The 9825

The Student News Site of The Emery/Weiner School

The 9825

The 9825

Sorry, there are no polls available at the moment.

Texas Eliminated The Tax on Menstrual Products, Period.

Texas Eliminated The Tax on Menstrual Products, Period.
The Pad Project

I spend an hour wandering through the never-ending Target aisles on a hot Texas day in August of 2023. With my newfound self-restraint, I managed only to fill my basket with essential items. I then walk up to the self-checkout and start to ring them up: Advil $4.29, no tax, half a gallon of whole milk $1.59, no tax, one box of Cheerios $3.99, no tax, tampax: regular absorbency tampons $7.99, $0.49 tax. 

Texas does not tax essential items such as medicines and clothes. However, luxury items such as makeup, popsicles, and gum are accompanied by a 6.25% sales tax. For a number of years in Texas, period products were taxed along with other luxury items, despite the fact that comparable items for men were exempt from taxes as they were considered a “necessity.” This unfair and sexist tax on menstrual products was deemed the “tampon tax,” and contributes to period poverty, as it makes these items more expensive, and therefore more inaccessible, to women across the nation. 

However, on September 1, 2023, Texas Senate Bill 379 went into effect, removing the sales tax on menstrual items and allowing them to join the list of other “necessary goods.” Texas became the 24th state, along with the district of Colombia, to remove this needless tax on menstrual products. This movement to rid America of the tampon tax once and for all is the result of the strong belief that period products are not a luxury for anyone. Rather, they are a necessity for overall health, hygiene, and well-being.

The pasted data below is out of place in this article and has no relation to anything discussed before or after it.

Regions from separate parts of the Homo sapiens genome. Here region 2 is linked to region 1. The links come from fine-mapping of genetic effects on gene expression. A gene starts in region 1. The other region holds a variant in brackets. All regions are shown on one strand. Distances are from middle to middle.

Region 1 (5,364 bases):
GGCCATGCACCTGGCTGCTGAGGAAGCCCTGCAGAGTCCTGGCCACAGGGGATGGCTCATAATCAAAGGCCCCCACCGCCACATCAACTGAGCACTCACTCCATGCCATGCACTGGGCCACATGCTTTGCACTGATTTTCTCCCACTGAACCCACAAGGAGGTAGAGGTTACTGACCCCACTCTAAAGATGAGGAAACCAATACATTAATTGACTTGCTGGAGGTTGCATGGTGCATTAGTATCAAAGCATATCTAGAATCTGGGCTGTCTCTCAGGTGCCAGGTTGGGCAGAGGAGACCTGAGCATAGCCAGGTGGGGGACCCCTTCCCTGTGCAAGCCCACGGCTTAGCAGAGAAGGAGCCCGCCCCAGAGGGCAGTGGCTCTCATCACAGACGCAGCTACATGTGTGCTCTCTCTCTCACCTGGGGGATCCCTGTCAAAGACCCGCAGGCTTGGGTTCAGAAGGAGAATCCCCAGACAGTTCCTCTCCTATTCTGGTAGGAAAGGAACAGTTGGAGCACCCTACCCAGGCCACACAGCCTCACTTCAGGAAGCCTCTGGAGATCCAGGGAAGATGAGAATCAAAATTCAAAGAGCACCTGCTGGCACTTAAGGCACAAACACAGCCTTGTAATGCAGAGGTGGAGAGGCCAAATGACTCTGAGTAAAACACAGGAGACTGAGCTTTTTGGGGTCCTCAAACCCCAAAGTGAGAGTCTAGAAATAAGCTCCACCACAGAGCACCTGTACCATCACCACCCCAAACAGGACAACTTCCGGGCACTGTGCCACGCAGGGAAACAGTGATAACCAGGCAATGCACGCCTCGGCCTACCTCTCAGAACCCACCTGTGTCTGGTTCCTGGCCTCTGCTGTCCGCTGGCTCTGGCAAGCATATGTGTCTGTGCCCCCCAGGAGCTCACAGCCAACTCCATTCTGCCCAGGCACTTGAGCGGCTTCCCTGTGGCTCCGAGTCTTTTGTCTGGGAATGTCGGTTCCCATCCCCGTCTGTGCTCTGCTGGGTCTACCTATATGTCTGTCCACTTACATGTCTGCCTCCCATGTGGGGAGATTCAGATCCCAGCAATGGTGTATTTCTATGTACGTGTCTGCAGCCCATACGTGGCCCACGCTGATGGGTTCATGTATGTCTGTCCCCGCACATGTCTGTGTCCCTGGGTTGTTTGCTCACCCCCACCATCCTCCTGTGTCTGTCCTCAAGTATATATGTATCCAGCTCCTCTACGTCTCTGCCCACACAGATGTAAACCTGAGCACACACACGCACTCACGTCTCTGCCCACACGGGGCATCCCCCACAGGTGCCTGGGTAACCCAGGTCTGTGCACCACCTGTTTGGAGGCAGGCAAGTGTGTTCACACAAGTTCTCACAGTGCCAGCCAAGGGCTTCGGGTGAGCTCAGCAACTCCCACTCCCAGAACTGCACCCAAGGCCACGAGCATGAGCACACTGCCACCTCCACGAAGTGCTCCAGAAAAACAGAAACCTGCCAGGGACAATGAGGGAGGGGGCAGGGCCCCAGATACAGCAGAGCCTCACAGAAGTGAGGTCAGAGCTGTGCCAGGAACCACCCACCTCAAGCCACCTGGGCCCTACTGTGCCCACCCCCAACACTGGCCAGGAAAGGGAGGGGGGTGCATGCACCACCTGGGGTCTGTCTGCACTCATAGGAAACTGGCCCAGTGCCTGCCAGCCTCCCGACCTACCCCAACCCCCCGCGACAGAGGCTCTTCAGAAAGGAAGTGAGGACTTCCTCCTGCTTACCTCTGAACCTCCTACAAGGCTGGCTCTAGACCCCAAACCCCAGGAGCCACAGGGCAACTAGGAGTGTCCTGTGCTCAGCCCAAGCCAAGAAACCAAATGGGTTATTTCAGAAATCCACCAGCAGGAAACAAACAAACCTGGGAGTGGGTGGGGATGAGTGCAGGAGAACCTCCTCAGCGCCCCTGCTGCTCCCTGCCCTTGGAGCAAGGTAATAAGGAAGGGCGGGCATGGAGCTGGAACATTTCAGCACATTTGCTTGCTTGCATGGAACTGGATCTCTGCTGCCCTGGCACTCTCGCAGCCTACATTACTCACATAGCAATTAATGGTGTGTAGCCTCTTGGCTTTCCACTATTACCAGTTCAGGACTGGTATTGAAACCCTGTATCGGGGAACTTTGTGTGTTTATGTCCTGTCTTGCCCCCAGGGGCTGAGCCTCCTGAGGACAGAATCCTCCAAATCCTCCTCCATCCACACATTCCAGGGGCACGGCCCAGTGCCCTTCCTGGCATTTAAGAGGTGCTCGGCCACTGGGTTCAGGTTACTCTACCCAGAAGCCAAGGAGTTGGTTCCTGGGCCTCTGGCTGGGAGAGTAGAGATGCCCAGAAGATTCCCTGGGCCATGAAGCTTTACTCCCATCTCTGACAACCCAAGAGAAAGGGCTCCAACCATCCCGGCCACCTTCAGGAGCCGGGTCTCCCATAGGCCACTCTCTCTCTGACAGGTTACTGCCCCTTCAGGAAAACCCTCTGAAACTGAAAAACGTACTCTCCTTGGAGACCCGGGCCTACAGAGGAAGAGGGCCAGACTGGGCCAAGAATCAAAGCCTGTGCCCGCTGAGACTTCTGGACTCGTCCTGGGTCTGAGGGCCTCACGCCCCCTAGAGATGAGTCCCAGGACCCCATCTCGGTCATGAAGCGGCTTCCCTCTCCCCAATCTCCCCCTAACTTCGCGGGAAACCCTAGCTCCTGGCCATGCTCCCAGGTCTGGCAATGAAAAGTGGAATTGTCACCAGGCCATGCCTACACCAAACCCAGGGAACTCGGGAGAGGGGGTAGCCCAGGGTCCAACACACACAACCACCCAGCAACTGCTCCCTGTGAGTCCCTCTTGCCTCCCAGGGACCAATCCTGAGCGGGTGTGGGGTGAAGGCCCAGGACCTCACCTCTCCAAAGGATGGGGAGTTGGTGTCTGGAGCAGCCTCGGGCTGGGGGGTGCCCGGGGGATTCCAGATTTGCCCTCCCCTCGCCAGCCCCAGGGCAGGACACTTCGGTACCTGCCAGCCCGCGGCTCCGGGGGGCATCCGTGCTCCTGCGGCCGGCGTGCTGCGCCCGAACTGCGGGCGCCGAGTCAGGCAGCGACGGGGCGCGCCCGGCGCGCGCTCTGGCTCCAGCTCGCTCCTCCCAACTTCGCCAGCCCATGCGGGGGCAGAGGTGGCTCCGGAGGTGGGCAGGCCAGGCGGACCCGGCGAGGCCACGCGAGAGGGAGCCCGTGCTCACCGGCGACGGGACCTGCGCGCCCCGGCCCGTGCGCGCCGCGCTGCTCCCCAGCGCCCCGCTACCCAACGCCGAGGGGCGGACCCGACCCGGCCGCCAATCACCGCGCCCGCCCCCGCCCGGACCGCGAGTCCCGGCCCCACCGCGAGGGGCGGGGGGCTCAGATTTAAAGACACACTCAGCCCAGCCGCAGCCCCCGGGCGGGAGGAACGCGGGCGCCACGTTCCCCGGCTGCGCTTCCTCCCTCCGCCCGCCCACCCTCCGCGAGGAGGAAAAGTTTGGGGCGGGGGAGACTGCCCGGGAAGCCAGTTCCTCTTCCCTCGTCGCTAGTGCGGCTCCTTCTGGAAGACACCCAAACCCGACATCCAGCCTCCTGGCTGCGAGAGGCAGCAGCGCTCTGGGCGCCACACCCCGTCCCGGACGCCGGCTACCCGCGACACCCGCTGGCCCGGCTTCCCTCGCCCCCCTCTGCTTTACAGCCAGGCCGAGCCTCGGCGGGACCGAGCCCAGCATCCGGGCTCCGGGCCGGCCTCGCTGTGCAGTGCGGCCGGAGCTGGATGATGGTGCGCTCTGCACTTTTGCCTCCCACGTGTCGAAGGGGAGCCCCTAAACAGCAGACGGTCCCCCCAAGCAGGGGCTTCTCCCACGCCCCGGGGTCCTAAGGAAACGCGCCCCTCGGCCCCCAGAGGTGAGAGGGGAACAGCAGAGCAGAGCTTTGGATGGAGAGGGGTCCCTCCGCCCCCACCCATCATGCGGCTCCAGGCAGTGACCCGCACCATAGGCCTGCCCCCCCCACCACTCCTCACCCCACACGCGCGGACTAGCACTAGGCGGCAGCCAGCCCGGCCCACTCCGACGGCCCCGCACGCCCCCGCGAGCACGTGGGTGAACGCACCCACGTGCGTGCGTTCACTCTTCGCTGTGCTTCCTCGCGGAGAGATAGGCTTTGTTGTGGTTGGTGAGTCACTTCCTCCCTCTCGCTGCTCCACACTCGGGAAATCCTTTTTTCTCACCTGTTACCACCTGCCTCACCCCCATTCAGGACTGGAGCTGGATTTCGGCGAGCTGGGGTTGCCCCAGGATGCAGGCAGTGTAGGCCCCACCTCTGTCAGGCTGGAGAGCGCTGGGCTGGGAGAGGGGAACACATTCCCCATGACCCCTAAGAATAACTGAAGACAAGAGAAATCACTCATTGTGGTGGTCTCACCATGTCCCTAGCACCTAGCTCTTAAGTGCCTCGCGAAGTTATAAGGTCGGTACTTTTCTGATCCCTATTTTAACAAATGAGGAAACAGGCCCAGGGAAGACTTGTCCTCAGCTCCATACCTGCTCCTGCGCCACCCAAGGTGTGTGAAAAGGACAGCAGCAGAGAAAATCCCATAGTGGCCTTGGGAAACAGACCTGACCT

Many who actively speak out against the tampon tax, are not only trying to save women 50 cents every time they purchase a box of tampons, but are utilizing the platform they gain to try and spread a broader message about the crisis of period poverty. This term describes the widespread lack of access to adequate period products and education and especially affects teenage girls. A survey commissioned by the Thinx and PERIOD menstrual hygiene companies displays that one in five teens have difficulty affording period products, and more than four in five students have either missed class time or know someone who has missed class time because they do not have access to period products. This crisis spreads beyond access to supplies, with 79 percent of teens feeling like they need a more in-depth education surrounding menstrual and reproductive health. 

Both the lack of access to menstrual products and education likely stems from the fact that within this patriarchal society, discussions surrounding periods have not been normalized, and women are suffering as a result. If periods were not such a taboo topic, then more legislatures would recognize that they are a normal aspect of most women’s lives. 

While Texas’ removal of the tampon tax represents that the United States strides towards normalizing periods and increasing access to menstrual products, these efforts are not nearly enough to solve the nationwide health crisis surrounding menstruation. Periods are simply a part of life, and until more Americans become mature enough to recognize this, women around the nation will still suffer from period poverty. 

Leave a Comment
More to Discover
About the Contributor
Leah Cororve
Leah Cororve, Associate Editor
Leah Cororve is a senior at the Emery/Weiner School, and this is her second year writing for The 9825, and her first year serving as Associate Editor. Leah greatly enjoys being on the Emery cheer team and loves the time she spends as a part of the Jewish Life Committee (JLC) where she serves as President and Tikkun Olam Club (TKO) of which she is the communications officer. Outside of school Leah commits much of her time to dancing and loves spending time with her friends.

Comments (0)

All The 9825 Picks Reader Picks Sort: Newest

Your email address will not be published. Required fields are marked *